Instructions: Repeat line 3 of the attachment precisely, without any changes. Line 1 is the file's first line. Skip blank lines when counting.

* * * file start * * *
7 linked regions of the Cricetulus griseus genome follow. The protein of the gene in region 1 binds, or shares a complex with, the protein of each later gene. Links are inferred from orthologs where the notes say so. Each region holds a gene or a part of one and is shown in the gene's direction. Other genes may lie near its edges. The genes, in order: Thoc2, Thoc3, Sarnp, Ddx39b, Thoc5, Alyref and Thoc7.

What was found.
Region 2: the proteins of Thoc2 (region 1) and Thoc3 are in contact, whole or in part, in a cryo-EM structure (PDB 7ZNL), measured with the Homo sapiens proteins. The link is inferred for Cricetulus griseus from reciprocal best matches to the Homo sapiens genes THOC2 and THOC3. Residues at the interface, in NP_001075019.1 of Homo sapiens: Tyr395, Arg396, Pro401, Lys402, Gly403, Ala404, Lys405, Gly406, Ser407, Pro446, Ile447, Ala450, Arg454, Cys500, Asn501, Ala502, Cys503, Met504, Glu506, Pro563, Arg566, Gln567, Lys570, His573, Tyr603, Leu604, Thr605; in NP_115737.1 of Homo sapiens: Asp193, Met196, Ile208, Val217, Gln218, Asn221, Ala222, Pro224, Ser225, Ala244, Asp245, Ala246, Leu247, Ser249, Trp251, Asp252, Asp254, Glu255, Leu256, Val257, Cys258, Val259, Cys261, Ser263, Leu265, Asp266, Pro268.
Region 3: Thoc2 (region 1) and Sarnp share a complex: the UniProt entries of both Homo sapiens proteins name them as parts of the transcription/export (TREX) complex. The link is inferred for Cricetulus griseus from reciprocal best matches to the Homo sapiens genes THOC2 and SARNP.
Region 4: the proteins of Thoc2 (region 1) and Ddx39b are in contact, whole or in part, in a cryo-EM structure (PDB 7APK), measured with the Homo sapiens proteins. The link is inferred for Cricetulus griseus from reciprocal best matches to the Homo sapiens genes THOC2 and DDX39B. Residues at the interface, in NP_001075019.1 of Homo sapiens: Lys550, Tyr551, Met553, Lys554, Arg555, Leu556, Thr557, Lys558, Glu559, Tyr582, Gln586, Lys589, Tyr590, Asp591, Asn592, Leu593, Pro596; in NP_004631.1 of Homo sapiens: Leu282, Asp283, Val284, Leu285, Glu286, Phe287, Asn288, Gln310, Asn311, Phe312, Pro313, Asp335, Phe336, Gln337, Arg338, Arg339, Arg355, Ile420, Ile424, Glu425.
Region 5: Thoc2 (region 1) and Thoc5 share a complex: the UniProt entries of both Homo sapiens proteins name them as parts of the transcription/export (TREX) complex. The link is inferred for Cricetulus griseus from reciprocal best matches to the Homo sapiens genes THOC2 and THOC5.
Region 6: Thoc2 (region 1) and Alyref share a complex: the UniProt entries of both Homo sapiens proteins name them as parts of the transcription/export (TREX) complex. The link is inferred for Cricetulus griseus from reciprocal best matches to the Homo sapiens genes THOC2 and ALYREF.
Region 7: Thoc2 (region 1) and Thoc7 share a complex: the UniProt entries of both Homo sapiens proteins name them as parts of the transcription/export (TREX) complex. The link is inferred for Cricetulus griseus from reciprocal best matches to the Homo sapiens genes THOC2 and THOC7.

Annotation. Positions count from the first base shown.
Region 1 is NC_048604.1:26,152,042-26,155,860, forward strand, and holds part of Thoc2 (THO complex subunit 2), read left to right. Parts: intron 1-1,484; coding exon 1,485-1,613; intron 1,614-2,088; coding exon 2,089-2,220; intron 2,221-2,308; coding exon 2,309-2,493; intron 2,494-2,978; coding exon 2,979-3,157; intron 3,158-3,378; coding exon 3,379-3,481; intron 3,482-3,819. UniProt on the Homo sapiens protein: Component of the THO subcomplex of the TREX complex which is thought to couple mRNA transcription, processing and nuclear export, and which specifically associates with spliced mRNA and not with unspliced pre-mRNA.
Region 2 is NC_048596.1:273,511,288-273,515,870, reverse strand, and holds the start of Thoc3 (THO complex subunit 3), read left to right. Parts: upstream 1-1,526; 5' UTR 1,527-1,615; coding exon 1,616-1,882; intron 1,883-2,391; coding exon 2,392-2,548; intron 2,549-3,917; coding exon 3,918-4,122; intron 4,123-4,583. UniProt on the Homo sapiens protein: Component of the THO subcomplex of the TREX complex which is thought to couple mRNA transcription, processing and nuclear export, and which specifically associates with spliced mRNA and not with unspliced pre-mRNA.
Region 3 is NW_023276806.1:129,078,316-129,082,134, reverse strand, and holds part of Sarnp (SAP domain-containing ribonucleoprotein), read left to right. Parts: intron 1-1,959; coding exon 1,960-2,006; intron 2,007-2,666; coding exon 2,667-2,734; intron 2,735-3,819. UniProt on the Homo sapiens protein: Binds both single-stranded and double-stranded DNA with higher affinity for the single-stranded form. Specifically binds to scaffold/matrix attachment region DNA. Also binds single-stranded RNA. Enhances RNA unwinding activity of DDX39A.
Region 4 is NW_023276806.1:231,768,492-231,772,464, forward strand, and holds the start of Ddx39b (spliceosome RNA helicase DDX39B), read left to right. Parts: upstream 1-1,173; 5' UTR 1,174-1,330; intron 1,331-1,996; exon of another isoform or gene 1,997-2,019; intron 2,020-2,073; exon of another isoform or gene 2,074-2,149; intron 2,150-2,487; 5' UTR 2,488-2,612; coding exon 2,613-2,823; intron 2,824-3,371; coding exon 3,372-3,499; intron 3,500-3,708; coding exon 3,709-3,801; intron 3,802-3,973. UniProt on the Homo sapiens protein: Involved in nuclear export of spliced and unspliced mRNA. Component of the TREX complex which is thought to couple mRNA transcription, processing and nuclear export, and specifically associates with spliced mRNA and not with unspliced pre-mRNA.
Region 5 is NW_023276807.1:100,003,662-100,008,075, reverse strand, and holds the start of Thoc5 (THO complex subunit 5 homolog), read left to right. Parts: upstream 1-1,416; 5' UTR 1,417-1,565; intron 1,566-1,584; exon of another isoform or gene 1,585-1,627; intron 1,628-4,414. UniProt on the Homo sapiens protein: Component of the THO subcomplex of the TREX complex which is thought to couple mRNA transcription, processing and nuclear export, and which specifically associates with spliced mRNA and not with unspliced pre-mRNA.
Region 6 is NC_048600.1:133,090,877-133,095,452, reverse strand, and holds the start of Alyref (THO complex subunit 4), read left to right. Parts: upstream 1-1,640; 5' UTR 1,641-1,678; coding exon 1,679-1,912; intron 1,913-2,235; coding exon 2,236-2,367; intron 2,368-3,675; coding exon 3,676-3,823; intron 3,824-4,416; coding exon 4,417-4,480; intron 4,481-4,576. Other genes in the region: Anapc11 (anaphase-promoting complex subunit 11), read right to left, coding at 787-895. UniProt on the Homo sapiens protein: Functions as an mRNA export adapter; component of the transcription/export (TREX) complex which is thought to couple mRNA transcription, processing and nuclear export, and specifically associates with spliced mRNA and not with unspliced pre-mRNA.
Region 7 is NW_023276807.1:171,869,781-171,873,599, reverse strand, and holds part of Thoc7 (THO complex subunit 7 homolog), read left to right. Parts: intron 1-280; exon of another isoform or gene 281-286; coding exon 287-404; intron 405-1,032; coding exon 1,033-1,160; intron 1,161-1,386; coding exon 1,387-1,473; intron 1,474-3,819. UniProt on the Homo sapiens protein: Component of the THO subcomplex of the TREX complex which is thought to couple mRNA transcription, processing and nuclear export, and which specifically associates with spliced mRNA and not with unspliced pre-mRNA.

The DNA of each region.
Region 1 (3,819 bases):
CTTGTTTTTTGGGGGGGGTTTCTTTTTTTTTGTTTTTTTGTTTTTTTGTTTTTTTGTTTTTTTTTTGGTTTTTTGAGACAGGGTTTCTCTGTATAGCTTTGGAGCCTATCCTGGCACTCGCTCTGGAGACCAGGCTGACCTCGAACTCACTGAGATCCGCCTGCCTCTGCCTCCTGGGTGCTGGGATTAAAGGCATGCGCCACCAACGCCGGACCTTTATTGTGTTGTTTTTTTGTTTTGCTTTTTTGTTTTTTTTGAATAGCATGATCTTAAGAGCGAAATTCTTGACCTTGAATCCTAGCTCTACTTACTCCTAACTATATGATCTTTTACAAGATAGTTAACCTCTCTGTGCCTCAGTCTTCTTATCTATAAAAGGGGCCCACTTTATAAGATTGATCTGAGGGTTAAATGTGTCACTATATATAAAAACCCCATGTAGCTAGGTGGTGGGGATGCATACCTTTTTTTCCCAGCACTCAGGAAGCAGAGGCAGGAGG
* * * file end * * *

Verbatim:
Region 2: the proteins of Thoc2 (region 1) and Thoc3 are in contact, whole or in part, in a cryo-EM structure (PDB 7ZNL), measured with the Homo sapiens proteins. The link is inferred for Cricetulus griseus from reciprocal best matches to the Homo sapiens genes THOC2 and THOC3. Residues at the interface, in NP_001075019.1 of Homo sapiens: Tyr395, Arg396, Pro401, Lys402, Gly403, Ala404, Lys405, Gly406, Ser407, Pro446, Ile447, Ala450, Arg454, Cys500, Asn501, Ala502, Cys503, Met504, Glu506, Pro563, Arg566, Gln567, Lys570, His573, Tyr603, Leu604, Thr605; in NP_115737.1 of Homo sapiens: Asp193, Met196, Ile208, Val217, Gln218, Asn221, Ala222, Pro224, Ser225, Ala244, Asp245, Ala246, Leu247, Ser249, Trp251, Asp252, Asp254, Glu255, Leu256, Val257, Cys258, Val259, Cys261, Ser263, Leu265, Asp266, Pro268.